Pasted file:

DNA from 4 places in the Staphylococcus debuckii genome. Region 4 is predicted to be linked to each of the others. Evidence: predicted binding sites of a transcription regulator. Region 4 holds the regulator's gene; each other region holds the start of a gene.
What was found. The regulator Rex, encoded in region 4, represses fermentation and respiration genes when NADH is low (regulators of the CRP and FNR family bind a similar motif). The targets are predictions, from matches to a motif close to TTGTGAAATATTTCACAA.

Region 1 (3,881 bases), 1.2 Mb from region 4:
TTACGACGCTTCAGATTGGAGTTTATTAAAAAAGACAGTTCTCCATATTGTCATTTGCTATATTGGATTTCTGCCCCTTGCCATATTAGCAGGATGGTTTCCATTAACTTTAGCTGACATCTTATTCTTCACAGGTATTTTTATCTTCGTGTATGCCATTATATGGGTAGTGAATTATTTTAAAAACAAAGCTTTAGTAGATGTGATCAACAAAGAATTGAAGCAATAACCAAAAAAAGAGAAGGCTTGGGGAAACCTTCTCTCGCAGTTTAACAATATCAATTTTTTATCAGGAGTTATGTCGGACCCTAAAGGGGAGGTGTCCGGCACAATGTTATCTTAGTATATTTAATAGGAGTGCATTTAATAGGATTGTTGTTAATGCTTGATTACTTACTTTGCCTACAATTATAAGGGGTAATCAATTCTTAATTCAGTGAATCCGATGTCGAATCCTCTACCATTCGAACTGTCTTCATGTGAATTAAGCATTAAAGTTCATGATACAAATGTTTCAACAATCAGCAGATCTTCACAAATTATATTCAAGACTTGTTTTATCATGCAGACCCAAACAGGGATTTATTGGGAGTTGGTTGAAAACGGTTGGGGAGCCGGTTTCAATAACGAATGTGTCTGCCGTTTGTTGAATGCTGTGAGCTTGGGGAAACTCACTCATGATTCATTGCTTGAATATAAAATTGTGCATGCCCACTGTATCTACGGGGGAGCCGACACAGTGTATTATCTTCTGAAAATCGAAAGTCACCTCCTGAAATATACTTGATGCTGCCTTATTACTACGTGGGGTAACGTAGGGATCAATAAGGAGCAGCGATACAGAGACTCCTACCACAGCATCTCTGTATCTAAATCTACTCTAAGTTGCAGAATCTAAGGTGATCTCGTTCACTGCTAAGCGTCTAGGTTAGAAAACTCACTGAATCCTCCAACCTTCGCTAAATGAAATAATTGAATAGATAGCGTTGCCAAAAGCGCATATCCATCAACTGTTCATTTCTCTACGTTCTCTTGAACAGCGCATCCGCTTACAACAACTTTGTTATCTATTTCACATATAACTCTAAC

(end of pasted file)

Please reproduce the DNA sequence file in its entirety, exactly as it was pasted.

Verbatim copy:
DNA from 4 places in the Staphylococcus debuckii genome. Region 4 is predicted to be linked to each of the others. Evidence: predicted binding sites of a transcription regulator. Region 4 holds the regulator's gene; each other region holds the start of a gene.
What was found. The regulator Rex, encoded in region 4, represses fermentation and respiration genes when NADH is low (regulators of the CRP and FNR family bind a similar motif). The targets are predictions, from matches to a motif close to TTGTGAAATATTTCACAA.

Region 1 (3,881 bases), 1.2 Mb from region 4:
TTACGACGCTTCAGATTGGAGTTTATTAAAAAAGACAGTTCTCCATATTGTCATTTGCTATATTGGATTTCTGCCCCTTGCCATATTAGCAGGATGGTTTCCATTAACTTTAGCTGACATCTTATTCTTCACAGGTATTTTTATCTTCGTGTATGCCATTATATGGGTAGTGAATTATTTTAAAAACAAAGCTTTAGTAGATGTGATCAACAAAGAATTGAAGCAATAACCAAAAAAAGAGAAGGCTTGGGGAAACCTTCTCTCGCAGTTTAACAATATCAATTTTTTATCAGGAGTTATGTCGGACCCTAAAGGGGAGGTGTCCGGCACAATGTTATCTTAGTATATTTAATAGGAGTGCATTTAATAGGATTGTTGTTAATGCTTGATTACTTACTTTGCCTACAATTATAAGGGGTAATCAATTCTTAATTCAGTGAATCCGATGTCGAATCCTCTACCATTCGAACTGTCTTCATGTGAATTAAGCATTAAAGTTCATGATACAAATGTTTCAACAATCAGCAGATCTTCACAAATTATATTCAAGACTTGTTTTATCATGCAGACCCAAACAGGGATTTATTGGGAGTTGGTTGAAAACGGTTGGGGAGCCGGTTTCAATAACGAATGTGTCTGCCGTTTGTTGAATGCTGTGAGCTTGGGGAAACTCACTCATGATTCATTGCTTGAATATAAAATTGTGCATGCCCACTGTATCTACGGGGGAGCCGACACAGTGTATTATCTTCTGAAAATCGAAAGTCACCTCCTGAAATATACTTGATGCTGCCTTATTACTACGTGGGGTAACGTAGGGATCAATAAGGAGCAGCGATACAGAGACTCCTACCACAGCATCTCTGTATCTAAATCTACTCTAAGTTGCAGAATCTAAGGTGATCTCGTTCACTGCTAAGCGTCTAGGTTAGAAAACTCACTGAATCCTCCAACCTTCGCTAAATGAAATAATTGAATAGATAGCGTTGCCAAAAGCGCATATCCATCAACTGTTCATTTCTCTACGTTCTCTTGAACAGCGCATCCGCTTACAACAACTTTGTTATCTATTTCACATATAACTCTAAC